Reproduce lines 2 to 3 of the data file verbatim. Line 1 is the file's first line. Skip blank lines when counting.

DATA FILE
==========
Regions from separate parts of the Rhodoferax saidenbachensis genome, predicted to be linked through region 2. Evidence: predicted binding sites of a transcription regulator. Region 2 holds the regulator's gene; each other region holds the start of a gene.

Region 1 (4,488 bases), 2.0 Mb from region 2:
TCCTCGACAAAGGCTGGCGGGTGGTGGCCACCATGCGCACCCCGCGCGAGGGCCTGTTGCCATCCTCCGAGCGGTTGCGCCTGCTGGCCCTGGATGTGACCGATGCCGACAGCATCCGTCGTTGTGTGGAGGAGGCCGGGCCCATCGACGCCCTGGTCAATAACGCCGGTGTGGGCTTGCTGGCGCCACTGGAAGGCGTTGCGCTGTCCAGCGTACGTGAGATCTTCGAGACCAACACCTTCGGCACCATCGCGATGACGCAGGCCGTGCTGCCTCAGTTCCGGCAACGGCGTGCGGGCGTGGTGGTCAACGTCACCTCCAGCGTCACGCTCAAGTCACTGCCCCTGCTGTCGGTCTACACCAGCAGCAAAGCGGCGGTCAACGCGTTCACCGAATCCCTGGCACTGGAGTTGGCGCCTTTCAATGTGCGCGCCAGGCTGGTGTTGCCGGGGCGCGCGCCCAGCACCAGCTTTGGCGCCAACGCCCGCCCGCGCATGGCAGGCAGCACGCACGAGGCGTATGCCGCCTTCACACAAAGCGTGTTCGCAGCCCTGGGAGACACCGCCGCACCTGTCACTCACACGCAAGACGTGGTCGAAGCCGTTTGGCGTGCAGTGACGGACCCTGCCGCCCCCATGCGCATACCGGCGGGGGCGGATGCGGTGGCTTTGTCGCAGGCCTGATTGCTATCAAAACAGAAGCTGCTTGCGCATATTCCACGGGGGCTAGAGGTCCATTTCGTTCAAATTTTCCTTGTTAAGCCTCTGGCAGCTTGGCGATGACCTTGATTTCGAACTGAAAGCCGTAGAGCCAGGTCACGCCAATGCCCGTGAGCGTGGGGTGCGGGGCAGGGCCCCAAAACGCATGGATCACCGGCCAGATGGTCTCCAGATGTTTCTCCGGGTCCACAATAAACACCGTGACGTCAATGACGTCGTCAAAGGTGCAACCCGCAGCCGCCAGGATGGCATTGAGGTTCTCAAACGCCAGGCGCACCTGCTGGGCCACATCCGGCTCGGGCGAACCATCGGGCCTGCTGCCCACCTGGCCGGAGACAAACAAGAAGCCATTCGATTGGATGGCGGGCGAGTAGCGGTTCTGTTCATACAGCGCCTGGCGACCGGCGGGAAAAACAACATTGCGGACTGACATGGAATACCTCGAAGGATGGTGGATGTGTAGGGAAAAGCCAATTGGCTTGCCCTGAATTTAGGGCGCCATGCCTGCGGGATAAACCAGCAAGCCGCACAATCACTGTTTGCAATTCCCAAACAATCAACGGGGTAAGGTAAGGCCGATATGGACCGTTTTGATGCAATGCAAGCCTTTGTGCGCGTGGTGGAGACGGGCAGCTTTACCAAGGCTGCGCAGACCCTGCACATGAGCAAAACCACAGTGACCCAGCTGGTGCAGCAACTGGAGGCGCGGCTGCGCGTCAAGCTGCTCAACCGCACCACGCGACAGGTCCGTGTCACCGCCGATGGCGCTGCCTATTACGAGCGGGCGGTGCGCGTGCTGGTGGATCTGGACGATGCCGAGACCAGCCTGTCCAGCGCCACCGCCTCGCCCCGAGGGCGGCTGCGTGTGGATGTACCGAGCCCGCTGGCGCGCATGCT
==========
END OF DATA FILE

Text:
Region 1 (4,488 bases), 2.0 Mb from region 2:
TCCTCGACAAAGGCTGGCGGGTGGTGGCCACCATGCGCACCCCGCGCGAGGGCCTGTTGCCATCCTCCGAGCGGTTGCGCCTGCTGGCCCTGGATGTGACCGATGCCGACAGCATCCGTCGTTGTGTGGAGGAGGCCGGGCCCATCGACGCCCTGGTCAATAACGCCGGTGTGGGCTTGCTGGCGCCACTGGAAGGCGTTGCGCTGTCCAGCGTACGTGAGATCTTCGAGACCAACACCTTCGGCACCATCGCGATGACGCAGGCCGTGCTGCCTCAGTTCCGGCAACGGCGTGCGGGCGTGGTGGTCAACGTCACCTCCAGCGTCACGCTCAAGTCACTGCCCCTGCTGTCGGTCTACACCAGCAGCAAAGCGGCGGTCAACGCGTTCACCGAATCCCTGGCACTGGAGTTGGCGCCTTTCAATGTGCGCGCCAGGCTGGTGTTGCCGGGGCGCGCGCCCAGCACCAGCTTTGGCGCCAACGCCCGCCCGCGCATGGCAGGCAGCACGCACGAGGCGTATGCCGCCTTCACACAAAGCGTGTTCGCAGCCCTGGGAGACACCGCCGCACCTGTCACTCACACGCAAGACGTGGTCGAAGCCGTTTGGCGTGCAGTGACGGACCCTGCCGCCCCCATGCGCATACCGGCGGGGGCGGATGCGGTGGCTTTGTCGCAGGCCTGATTGCTATCAAAACAGAAGCTGCTTGCGCATATTCCACGGGGGCTAGAGGTCCATTTCGTTCAAATTTTCCTTGTTAAGCCTCTGGCAGCTTGGCGATGACCTTGATTTCGAACTGAAAGCCGTAGAGCCAGGTCACGCCAATGCCCGTGAGCGTGGGGTGCGGGGCAGGGCCCCAAAACGCATGGATCACCGGCCAGATGGTCTCCAGATGTTTCTCCGGGTCCACAATAAACACCGTGACGTCAATGACGTCGTCAAAGGTGCAACCCGCAGCCGCCAGGATGGCATTGAGGTTCTCAAACGCCAGGCGCACCTGCTGGGCCACATCCGGCTCGGGCGAACCATCGGGCCTGCTGCCCACCTGGCCGGAGACAAACAAGAAGCCATTCGATTGGATGGCGGGCGAGTAGCGGTTCTGTTCATACAGCGCCTGGCGACCGGCGGGAAAAACAACATTGCGGACTGACATGGAATACCTCGAAGGATGGTGGATGTGTAGGGAAAAGCCAATTGGCTTGCCCTGAATTTAGGGCGCCATGCCTGCGGGATAAACCAGCAAGCCGCACAATCACTGTTTGCAATTCCCAAACAATCAACGGGGTAAGGTAAGGCCGATATGGACCGTTTTGATGCAATGCAAGCCTTTGTGCGCGTGGTGGAGACGGGCAGCTTTACCAAGGCTGCGCAGACCCTGCACATGAGCAAAACCACAGTGACCCAGCTGGTGCAGCAACTGGAGGCGCGGCTGCGCGTCAAGCTGCTCAACCGCACCACGCGACAGGTCCGTGTCACCGCCGATGGCGCTGCCTATTACGAGCGGGCGGTGCGCGTGCTGGTGGATCTGGACGATGCCGAGACCAGCCTGTCCAGCGCCACCGCCTCGCCCCGAGGGCGGCTGCGTGTGGATGTACCGAGCCCGCTGGCGCGCATGCT